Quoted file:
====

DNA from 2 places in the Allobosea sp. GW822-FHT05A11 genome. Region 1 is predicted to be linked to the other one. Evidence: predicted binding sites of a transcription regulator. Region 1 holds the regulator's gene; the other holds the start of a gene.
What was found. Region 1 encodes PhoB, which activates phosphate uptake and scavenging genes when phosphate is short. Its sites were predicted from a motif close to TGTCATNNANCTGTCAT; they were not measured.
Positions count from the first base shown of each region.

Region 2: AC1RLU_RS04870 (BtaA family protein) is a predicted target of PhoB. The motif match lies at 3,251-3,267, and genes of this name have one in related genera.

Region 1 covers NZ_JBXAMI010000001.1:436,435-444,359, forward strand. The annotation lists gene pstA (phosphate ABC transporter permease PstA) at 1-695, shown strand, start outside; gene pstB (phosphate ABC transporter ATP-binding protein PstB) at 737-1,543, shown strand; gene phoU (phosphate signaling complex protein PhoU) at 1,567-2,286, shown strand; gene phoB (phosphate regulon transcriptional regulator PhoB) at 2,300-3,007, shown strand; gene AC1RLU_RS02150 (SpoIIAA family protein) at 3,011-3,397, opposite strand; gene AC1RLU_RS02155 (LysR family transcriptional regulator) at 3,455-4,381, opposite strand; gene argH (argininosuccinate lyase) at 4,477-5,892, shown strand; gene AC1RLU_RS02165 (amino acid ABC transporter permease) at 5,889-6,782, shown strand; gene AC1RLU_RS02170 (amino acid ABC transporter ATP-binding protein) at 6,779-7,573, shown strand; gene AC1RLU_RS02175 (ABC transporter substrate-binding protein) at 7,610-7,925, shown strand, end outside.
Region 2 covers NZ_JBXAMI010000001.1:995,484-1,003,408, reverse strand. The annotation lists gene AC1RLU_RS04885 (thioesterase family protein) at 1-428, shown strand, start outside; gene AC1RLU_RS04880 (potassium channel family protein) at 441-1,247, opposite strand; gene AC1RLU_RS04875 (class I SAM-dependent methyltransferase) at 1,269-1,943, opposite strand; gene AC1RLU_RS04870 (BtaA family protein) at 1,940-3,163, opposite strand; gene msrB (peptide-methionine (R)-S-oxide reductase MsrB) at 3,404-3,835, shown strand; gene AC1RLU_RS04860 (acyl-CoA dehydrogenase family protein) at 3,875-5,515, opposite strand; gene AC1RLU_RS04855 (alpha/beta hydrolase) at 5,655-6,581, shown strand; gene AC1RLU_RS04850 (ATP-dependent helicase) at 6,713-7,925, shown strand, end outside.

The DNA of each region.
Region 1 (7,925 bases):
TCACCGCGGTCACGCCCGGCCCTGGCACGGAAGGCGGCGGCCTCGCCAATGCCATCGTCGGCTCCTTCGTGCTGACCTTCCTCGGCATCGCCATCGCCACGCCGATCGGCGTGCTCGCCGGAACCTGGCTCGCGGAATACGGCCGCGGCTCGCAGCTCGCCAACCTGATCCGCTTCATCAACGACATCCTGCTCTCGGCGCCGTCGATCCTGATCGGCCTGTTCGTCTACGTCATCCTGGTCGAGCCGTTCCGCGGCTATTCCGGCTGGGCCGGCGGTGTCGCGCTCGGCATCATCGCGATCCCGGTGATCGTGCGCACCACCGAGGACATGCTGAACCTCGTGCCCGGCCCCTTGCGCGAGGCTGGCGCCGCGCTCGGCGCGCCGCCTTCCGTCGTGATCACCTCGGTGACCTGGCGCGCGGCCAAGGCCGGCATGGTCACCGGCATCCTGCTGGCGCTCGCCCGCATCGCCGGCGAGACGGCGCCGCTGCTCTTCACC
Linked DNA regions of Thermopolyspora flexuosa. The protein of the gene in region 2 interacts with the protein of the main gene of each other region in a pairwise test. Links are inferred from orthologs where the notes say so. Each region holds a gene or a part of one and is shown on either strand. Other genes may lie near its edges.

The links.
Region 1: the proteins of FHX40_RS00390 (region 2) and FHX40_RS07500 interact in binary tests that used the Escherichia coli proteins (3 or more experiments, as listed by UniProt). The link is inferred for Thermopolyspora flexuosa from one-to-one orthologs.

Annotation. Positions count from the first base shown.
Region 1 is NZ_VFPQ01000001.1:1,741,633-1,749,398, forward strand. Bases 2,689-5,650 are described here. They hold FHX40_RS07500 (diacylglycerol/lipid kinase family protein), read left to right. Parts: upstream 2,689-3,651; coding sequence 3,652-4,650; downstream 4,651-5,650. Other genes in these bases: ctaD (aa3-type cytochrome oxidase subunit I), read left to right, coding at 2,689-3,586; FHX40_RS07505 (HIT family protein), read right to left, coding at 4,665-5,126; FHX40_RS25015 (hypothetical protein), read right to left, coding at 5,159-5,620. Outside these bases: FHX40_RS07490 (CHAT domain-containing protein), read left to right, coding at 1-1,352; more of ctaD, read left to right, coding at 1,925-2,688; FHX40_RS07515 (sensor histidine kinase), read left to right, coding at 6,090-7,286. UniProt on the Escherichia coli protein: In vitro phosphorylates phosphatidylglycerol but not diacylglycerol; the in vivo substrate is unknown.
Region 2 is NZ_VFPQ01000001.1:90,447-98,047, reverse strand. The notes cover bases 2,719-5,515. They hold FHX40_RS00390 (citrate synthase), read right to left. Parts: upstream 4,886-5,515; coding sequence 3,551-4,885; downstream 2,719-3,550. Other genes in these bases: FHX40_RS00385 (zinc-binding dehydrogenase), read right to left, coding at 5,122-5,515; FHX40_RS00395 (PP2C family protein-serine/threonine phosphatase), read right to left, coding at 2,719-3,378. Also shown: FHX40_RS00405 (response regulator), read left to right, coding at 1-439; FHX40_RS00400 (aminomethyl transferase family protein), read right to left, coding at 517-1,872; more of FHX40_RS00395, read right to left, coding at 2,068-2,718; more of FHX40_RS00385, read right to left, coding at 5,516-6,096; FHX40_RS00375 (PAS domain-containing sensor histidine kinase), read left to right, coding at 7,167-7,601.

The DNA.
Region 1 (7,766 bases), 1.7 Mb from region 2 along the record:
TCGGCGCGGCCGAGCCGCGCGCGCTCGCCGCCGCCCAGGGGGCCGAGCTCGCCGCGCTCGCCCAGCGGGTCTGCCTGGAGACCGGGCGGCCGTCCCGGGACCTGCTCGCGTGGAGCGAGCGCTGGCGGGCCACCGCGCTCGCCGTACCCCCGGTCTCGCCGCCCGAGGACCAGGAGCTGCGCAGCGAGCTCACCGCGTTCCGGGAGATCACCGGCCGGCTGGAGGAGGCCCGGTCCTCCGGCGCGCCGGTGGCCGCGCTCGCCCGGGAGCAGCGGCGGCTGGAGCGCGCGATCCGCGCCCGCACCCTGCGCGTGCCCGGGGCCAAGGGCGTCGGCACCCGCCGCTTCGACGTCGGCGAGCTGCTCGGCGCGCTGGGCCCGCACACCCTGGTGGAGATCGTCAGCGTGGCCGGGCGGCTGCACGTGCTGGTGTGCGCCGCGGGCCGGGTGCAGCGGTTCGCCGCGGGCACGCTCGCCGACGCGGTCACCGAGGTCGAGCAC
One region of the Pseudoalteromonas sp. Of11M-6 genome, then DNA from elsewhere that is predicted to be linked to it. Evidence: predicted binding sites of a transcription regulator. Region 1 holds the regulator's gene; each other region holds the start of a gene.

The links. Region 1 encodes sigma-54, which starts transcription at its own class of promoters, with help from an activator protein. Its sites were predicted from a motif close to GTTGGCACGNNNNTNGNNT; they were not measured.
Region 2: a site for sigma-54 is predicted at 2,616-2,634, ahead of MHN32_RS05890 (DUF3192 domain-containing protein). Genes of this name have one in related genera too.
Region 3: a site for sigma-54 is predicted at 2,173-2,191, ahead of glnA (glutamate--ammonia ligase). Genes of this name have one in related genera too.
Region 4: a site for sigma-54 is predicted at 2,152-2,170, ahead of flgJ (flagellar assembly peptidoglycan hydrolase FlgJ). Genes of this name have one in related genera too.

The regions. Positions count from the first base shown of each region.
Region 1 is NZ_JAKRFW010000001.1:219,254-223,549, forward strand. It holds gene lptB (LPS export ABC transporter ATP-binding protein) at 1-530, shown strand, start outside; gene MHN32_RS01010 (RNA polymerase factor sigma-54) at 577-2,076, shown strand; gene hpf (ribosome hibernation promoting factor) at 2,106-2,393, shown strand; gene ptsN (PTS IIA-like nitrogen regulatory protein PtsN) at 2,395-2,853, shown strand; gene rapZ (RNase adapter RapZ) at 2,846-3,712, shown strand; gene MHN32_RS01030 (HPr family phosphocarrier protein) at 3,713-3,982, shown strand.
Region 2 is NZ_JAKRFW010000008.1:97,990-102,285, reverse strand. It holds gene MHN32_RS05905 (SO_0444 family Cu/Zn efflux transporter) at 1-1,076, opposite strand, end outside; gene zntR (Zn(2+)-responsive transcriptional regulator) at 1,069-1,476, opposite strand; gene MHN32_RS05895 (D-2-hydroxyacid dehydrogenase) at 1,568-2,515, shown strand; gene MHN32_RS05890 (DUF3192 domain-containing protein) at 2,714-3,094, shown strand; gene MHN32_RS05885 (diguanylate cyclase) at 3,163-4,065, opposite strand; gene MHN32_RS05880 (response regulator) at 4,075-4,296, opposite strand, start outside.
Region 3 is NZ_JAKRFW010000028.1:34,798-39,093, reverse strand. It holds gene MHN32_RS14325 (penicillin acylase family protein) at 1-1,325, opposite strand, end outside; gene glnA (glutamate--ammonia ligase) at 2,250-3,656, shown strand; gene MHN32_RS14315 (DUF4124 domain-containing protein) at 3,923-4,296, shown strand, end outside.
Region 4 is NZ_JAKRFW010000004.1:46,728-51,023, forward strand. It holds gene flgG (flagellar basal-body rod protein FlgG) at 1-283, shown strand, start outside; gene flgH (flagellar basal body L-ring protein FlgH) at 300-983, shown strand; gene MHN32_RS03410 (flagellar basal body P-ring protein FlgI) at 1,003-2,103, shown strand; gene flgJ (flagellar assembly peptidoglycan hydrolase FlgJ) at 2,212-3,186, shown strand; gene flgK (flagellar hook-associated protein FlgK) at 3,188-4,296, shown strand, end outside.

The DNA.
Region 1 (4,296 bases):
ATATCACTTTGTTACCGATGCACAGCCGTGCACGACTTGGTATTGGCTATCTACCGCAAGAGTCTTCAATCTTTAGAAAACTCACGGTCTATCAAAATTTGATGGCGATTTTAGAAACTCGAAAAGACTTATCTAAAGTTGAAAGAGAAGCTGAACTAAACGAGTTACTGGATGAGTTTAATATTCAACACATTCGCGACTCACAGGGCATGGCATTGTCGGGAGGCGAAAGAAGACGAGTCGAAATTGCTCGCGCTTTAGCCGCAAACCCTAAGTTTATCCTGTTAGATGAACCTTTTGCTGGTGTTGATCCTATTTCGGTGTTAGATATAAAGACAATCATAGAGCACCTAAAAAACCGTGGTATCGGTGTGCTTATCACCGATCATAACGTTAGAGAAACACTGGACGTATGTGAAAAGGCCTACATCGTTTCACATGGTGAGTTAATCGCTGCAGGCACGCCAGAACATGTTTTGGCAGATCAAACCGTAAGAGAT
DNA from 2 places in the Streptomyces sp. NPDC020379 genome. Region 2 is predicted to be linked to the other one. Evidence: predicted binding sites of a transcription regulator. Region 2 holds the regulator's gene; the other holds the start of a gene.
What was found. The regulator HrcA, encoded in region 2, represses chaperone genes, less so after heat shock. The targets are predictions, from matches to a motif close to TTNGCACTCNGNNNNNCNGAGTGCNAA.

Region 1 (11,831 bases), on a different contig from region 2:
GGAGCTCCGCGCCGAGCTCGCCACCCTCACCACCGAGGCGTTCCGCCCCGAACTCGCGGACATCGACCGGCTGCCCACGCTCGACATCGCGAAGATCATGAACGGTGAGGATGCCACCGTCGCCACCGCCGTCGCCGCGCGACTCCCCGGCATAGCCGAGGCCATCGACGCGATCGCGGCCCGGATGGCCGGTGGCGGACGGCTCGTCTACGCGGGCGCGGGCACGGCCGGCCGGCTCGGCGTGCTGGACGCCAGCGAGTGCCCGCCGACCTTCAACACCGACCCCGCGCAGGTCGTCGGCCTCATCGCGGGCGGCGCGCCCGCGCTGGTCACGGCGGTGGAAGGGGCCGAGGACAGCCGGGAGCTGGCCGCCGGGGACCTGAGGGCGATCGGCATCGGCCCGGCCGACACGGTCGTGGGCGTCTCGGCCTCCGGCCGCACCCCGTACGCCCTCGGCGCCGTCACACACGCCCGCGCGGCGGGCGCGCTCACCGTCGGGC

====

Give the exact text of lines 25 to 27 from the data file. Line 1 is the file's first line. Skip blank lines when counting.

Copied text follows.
Region 1 is NZ_JAKRFW010000001.1:219,254-223,549, forward strand. It holds gene lptB (LPS export ABC transporter ATP-binding protein) at 1-530, shown strand, start outside; gene MHN32_RS01010 (RNA polymerase factor sigma-54) at 577-2,076, shown strand; gene hpf (ribosome hibernation promoting factor) at 2,106-2,393, shown strand; gene ptsN (PTS IIA-like nitrogen regulatory protein PtsN) at 2,395-2,853, shown strand; gene rapZ (RNase adapter RapZ) at 2,846-3,712, shown strand; gene MHN32_RS01030 (HPr family phosphocarrier protein) at 3,713-3,982, shown strand.
Region 2 is NZ_JAKRFW010000008.1:97,990-102,285, reverse strand. It holds gene MHN32_RS05905 (SO_0444 family Cu/Zn efflux transporter) at 1-1,076, opposite strand, end outside; gene zntR (Zn(2+)-responsive transcriptional regulator) at 1,069-1,476, opposite strand; gene MHN32_RS05895 (D-2-hydroxyacid dehydrogenase) at 1,568-2,515, shown strand; gene MHN32_RS05890 (DUF3192 domain-containing protein) at 2,714-3,094, shown strand; gene MHN32_RS05885 (diguanylate cyclase) at 3,163-4,065, opposite strand; gene MHN32_RS05880 (response regulator) at 4,075-4,296, opposite strand, start outside.
Region 3 is NZ_JAKRFW010000028.1:34,798-39,093, reverse strand. It holds gene MHN32_RS14325 (penicillin acylase family protein) at 1-1,325, opposite strand, end outside; gene glnA (glutamate--ammonia ligase) at 2,250-3,656, shown strand; gene MHN32_RS14315 (DUF4124 domain-containing protein) at 3,923-4,296, shown strand, end outside.